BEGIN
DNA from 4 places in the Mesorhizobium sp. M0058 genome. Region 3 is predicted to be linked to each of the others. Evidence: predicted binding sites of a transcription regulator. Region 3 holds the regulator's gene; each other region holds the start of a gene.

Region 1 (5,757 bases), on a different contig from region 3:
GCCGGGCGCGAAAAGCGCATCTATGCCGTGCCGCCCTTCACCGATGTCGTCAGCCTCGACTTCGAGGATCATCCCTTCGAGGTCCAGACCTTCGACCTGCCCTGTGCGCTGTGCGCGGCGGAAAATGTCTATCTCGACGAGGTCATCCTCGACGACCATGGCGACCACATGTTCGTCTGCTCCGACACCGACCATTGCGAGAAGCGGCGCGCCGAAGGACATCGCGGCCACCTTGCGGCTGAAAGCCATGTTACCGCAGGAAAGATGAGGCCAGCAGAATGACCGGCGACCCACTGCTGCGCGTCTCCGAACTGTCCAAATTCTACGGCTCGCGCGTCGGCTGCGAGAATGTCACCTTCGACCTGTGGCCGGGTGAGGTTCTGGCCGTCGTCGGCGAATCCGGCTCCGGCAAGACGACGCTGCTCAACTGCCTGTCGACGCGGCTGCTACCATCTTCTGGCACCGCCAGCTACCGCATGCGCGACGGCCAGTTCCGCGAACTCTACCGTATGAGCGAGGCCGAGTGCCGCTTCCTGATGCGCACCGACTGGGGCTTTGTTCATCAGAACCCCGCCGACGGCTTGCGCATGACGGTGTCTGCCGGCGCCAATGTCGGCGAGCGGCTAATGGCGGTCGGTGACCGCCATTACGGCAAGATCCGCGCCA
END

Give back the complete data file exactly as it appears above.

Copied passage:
DNA from 4 places in the Mesorhizobium sp. M0058 genome. Region 3 is predicted to be linked to each of the others. Evidence: predicted binding sites of a transcription regulator. Region 3 holds the regulator's gene; each other region holds the start of a gene.

Region 1 (5,757 bases), on a different contig from region 3:
GCCGGGCGCGAAAAGCGCATCTATGCCGTGCCGCCCTTCACCGATGTCGTCAGCCTCGACTTCGAGGATCATCCCTTCGAGGTCCAGACCTTCGACCTGCCCTGTGCGCTGTGCGCGGCGGAAAATGTCTATCTCGACGAGGTCATCCTCGACGACCATGGCGACCACATGTTCGTCTGCTCCGACACCGACCATTGCGAGAAGCGGCGCGCCGAAGGACATCGCGGCCACCTTGCGGCTGAAAGCCATGTTACCGCAGGAAAGATGAGGCCAGCAGAATGACCGGCGACCCACTGCTGCGCGTCTCCGAACTGTCCAAATTCTACGGCTCGCGCGTCGGCTGCGAGAATGTCACCTTCGACCTGTGGCCGGGTGAGGTTCTGGCCGTCGTCGGCGAATCCGGCTCCGGCAAGACGACGCTGCTCAACTGCCTGTCGACGCGGCTGCTACCATCTTCTGGCACCGCCAGCTACCGCATGCGCGACGGCCAGTTCCGCGAACTCTACCGTATGAGCGAGGCCGAGTGCCGCTTCCTGATGCGCACCGACTGGGGCTTTGTTCATCAGAACCCCGCCGACGGCTTGCGCATGACGGTGTCTGCCGGCGCCAATGTCGGCGAGCGGCTAATGGCGGTCGGTGACCGCCATTACGGCAAGATCCGCGCCA